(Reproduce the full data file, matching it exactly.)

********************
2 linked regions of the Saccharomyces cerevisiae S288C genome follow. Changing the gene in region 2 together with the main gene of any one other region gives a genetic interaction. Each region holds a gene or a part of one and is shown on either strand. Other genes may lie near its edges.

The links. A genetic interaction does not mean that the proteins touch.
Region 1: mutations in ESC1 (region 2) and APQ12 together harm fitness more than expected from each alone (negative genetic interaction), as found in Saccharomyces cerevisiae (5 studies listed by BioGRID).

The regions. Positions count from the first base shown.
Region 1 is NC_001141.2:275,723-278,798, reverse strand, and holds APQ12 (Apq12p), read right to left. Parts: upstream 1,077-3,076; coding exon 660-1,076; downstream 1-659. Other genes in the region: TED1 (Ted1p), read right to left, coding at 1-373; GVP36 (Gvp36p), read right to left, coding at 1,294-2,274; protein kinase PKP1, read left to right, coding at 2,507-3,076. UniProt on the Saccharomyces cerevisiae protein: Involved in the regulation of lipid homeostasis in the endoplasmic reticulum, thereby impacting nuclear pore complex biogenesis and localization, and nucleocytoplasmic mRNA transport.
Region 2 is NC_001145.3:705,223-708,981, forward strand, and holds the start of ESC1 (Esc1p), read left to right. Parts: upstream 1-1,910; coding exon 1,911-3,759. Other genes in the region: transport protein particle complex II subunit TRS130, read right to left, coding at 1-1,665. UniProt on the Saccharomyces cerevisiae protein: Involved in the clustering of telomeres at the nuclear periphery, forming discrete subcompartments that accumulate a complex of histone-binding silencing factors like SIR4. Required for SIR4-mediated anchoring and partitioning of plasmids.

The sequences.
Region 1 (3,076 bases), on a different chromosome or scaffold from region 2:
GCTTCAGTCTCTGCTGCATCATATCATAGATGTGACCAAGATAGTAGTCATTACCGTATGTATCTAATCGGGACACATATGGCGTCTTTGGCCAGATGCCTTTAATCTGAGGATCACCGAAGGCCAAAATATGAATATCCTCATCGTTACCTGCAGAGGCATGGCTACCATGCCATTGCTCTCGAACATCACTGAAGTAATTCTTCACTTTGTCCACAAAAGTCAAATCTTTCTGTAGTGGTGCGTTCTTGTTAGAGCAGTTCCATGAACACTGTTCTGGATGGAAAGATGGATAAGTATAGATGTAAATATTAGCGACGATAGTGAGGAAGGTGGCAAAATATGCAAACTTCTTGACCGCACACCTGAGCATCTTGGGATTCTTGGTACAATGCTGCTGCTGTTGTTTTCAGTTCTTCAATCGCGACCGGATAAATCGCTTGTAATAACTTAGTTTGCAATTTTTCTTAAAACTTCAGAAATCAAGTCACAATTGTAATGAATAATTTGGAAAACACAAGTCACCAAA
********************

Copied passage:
2 linked regions of the Saccharomyces cerevisiae S288C genome follow. Changing the gene in region 2 together with the main gene of any one other region gives a genetic interaction. Each region holds a gene or a part of one and is shown on either strand. Other genes may lie near its edges.

The links. A genetic interaction does not mean that the proteins touch.
Region 1: mutations in ESC1 (region 2) and APQ12 together harm fitness more than expected from each alone (negative genetic interaction), as found in Saccharomyces cerevisiae (5 studies listed by BioGRID).

The regions. Positions count from the first base shown.
Region 1 is NC_001141.2:275,723-278,798, reverse strand, and holds APQ12 (Apq12p), read right to left. Parts: upstream 1,077-3,076; coding exon 660-1,076; downstream 1-659. Other genes in the region: TED1 (Ted1p), read right to left, coding at 1-373; GVP36 (Gvp36p), read right to left, coding at 1,294-2,274; protein kinase PKP1, read left to right, coding at 2,507-3,076. UniProt on the Saccharomyces cerevisiae protein: Involved in the regulation of lipid homeostasis in the endoplasmic reticulum, thereby impacting nuclear pore complex biogenesis and localization, and nucleocytoplasmic mRNA transport.
Region 2 is NC_001145.3:705,223-708,981, forward strand, and holds the start of ESC1 (Esc1p), read left to right. Parts: upstream 1-1,910; coding exon 1,911-3,759. Other genes in the region: transport protein particle complex II subunit TRS130, read right to left, coding at 1-1,665. UniProt on the Saccharomyces cerevisiae protein: Involved in the clustering of telomeres at the nuclear periphery, forming discrete subcompartments that accumulate a complex of histone-binding silencing factors like SIR4. Required for SIR4-mediated anchoring and partitioning of plasmids.

The sequences.
Region 1 (3,076 bases), on a different chromosome or scaffold from region 2:
GCTTCAGTCTCTGCTGCATCATATCATAGATGTGACCAAGATAGTAGTCATTACCGTATGTATCTAATCGGGACACATATGGCGTCTTTGGCCAGATGCCTTTAATCTGAGGATCACCGAAGGCCAAAATATGAATATCCTCATCGTTACCTGCAGAGGCATGGCTACCATGCCATTGCTCTCGAACATCACTGAAGTAATTCTTCACTTTGTCCACAAAAGTCAAATCTTTCTGTAGTGGTGCGTTCTTGTTAGAGCAGTTCCATGAACACTGTTCTGGATGGAAAGATGGATAAGTATAGATGTAAATATTAGCGACGATAGTGAGGAAGGTGGCAAAATATGCAAACTTCTTGACCGCACACCTGAGCATCTTGGGATTCTTGGTACAATGCTGCTGCTGTTGTTTTCAGTTCTTCAATCGCGACCGGATAAATCGCTTGTAATAACTTAGTTTGCAATTTTTCTTAAAACTTCAGAAATCAAGTCACAATTGTAATGAATAATTTGGAAAACACAAGTCACCAAA